A team of evolutionary biologists, led by Dr. Rui Diogo at Howard University, USA, and writing in the journal Development, have demonstrated that numerous atavistic limb muscles - known to be present in many limbed animals but usually absent in adult humans - are actually formed during early human development and then lost prior to birth. Strikingly, some of these muscles, such as the dorsometacarpales shown in the picture, disappeared from our adult ancestors more than 250 million years ago, during the transition from synapsid reptiles to mammals.
Also remarkably, in both the hand and the foot, of the 30 muscles formed at about 7 weeks of gestation one third will become fused or completely absent by about 13 weeks of gestation.
Dorsal view of the left hand of a 10-week old human embryo. The dorsometacarpales are highlighted: these muscles (like others described in this study) are present in adults of many other limbed animals, while in humans they normally disappear or become fused with other muscles before birth.
Credit: Rui Diogo, Natalia Siomava and Yorick Gitton
This dramatic decrease parallels what happened in evolution and deconstructs the myth that in both our evolution and prenatal development we tend to become more complex, with more anatomical structures such as muscles being continuously formed by the splitting of earlier muscles.
These findings offer new insights into how our arms and legs evolved from our ancestors', and also about human variations and pathologies, as atavistic muscles are often found either as rare variations in the common human population or as anomalies found in humans born with congenital malformations.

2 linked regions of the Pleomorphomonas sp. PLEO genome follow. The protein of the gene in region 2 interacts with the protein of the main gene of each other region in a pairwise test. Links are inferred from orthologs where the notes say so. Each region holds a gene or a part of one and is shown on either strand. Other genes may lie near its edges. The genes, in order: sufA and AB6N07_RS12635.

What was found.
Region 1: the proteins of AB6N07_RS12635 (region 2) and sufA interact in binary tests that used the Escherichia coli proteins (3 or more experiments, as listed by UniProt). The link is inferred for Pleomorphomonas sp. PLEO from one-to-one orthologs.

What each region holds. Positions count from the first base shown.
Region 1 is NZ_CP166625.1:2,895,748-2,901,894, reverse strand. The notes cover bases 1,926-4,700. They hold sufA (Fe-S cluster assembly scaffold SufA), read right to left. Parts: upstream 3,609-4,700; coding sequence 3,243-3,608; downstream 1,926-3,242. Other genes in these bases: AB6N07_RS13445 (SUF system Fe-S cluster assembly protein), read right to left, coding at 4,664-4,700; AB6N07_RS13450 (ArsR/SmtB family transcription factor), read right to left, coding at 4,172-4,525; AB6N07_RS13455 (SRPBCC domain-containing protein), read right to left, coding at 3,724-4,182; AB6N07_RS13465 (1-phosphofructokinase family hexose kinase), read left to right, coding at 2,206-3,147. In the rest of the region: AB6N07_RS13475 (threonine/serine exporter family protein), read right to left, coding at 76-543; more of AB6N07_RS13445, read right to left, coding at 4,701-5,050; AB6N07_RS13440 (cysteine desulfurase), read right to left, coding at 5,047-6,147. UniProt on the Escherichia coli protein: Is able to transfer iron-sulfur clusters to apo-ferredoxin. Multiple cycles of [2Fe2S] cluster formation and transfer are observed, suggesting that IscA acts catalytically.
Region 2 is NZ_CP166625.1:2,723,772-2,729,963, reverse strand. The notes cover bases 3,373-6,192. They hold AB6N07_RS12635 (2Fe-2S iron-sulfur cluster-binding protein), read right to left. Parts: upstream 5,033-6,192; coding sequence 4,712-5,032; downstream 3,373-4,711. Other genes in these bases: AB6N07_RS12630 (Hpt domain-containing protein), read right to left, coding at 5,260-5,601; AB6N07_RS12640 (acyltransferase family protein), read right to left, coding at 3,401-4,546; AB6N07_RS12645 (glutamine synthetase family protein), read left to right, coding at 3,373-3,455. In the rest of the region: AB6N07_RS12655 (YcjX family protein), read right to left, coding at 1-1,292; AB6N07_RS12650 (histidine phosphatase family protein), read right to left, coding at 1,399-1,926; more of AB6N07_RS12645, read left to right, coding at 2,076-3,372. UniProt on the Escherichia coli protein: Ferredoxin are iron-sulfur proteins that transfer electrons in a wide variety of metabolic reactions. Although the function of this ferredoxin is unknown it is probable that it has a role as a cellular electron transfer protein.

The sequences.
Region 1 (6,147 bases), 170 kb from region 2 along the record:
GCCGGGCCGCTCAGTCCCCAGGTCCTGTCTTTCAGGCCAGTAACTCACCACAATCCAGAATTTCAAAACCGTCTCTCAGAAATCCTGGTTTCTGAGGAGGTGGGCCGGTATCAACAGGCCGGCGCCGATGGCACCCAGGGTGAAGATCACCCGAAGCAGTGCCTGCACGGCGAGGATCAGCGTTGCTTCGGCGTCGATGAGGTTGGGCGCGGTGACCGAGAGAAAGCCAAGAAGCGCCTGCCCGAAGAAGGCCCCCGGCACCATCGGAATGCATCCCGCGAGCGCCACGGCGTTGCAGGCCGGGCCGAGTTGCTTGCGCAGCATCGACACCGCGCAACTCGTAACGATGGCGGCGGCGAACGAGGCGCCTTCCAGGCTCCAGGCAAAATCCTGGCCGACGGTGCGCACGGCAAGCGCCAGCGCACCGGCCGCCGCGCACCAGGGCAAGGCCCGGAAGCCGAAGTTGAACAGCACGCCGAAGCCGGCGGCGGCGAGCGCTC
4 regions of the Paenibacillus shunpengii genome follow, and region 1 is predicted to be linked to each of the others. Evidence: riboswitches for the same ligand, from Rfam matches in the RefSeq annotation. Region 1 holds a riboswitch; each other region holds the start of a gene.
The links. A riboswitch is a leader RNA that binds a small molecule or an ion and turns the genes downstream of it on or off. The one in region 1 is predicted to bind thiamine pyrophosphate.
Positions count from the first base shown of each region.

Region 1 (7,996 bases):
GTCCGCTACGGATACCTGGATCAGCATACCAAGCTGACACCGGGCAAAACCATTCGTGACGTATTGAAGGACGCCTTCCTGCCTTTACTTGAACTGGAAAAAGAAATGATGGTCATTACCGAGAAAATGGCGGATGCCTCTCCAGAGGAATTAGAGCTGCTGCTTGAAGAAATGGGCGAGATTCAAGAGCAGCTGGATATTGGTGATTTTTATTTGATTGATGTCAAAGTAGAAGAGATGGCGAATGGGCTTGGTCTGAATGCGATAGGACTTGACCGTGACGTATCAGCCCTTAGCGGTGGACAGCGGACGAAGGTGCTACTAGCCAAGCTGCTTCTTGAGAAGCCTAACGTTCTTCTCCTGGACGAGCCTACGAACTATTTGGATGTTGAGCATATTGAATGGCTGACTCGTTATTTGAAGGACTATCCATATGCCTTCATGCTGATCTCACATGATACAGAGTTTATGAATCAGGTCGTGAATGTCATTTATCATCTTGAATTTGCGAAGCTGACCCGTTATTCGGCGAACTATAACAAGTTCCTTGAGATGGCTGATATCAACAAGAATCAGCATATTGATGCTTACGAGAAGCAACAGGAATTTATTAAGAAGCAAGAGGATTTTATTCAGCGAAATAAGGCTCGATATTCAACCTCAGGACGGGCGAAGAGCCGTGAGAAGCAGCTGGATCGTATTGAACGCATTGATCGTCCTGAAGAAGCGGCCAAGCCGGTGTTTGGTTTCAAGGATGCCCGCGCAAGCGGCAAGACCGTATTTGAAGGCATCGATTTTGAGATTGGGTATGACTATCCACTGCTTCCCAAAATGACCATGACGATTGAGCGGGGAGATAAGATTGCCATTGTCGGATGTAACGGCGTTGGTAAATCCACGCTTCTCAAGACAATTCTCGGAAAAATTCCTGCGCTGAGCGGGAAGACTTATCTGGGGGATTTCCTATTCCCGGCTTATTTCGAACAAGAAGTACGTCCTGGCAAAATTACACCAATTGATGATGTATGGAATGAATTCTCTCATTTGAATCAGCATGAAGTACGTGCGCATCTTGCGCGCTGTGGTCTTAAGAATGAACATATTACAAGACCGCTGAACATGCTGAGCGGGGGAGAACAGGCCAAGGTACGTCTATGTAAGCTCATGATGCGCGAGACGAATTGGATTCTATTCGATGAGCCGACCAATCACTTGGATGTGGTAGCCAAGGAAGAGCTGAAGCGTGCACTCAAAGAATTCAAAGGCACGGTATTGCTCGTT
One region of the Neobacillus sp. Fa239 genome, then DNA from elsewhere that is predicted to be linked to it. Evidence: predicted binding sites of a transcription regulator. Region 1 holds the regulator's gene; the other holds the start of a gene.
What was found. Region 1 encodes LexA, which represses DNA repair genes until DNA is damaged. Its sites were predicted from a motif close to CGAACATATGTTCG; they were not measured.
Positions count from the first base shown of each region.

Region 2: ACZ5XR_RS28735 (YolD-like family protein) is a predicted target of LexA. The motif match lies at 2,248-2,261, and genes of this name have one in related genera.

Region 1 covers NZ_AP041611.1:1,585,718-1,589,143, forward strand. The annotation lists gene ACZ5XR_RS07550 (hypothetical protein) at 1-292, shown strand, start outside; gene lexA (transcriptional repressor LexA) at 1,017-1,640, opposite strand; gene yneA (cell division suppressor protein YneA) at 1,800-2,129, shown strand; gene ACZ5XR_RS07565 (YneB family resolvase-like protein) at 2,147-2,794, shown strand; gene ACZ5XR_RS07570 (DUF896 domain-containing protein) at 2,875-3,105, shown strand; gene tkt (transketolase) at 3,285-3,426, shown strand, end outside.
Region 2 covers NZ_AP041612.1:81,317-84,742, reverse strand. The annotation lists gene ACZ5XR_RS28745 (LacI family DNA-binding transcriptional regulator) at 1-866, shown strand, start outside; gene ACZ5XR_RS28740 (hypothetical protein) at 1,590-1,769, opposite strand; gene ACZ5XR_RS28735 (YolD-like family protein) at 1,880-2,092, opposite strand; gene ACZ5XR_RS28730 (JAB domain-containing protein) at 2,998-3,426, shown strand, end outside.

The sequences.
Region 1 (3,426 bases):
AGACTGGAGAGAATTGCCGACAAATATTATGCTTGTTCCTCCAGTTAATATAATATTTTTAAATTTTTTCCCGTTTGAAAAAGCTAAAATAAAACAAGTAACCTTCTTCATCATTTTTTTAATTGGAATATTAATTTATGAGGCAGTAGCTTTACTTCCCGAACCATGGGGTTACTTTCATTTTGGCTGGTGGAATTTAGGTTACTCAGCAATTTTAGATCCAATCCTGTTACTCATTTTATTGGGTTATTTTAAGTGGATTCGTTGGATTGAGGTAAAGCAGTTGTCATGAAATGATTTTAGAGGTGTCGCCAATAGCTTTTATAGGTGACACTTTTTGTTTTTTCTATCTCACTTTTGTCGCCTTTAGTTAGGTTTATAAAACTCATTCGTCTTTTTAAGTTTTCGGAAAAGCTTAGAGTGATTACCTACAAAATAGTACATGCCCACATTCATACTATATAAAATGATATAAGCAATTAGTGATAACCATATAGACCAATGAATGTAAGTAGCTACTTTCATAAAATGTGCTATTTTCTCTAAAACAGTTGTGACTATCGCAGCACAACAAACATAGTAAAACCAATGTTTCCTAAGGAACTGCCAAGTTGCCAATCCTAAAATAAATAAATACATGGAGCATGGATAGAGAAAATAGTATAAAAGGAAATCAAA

Since Darwin proposed his evolutionary theory, scientists have argued that the occurrence of atavistic structures (anatomical structures lost in the evolution of a certain group of organisms that can be present in their embryos or reappear in adults as variations or anomalies) strongly supports the idea that species change over time from a common ancestor through "descent with modification".
For example, ostriches and other flightless birds have vestigial wings, while whales, dolphins and porpoises lack hind limbs but their embryos initiate and then abort hind limb development. Similarly, temporary small tail-like structures are found in human embryos and the remnant of the lost ancestral tail is retained as our coccyx. Researchers have also suggested that atavistic muscles and bones can also be seen in human embryos, but it has been difficult to visualize these structures clearly, and the images that appear in modern textbooks are mainly based on decades old analyses.
This is changing with development of new technology that provides high-quality 3D images of human embryos and fetuses. In the new study published in the journal Development the authors have used these images to produce the first detailed analysis of the development of human arm and leg muscles.
The unprecedented resolution offered by the 3D images reveals the transient presence of several of such atavistic muscles. Dr. Diogo said: "It used to be that we had more understanding of the early development of fishes, frogs, chicken and mice than in our own species, but these new techniques allow us to see human development in much greater detail.
What is fascinating is that we observed various muscles that have never been described in human prenatal development, and that some of these atavistic muscles were seen even in 11.5-weeks old fetuses, which is strikingly late for developmental atavisms ".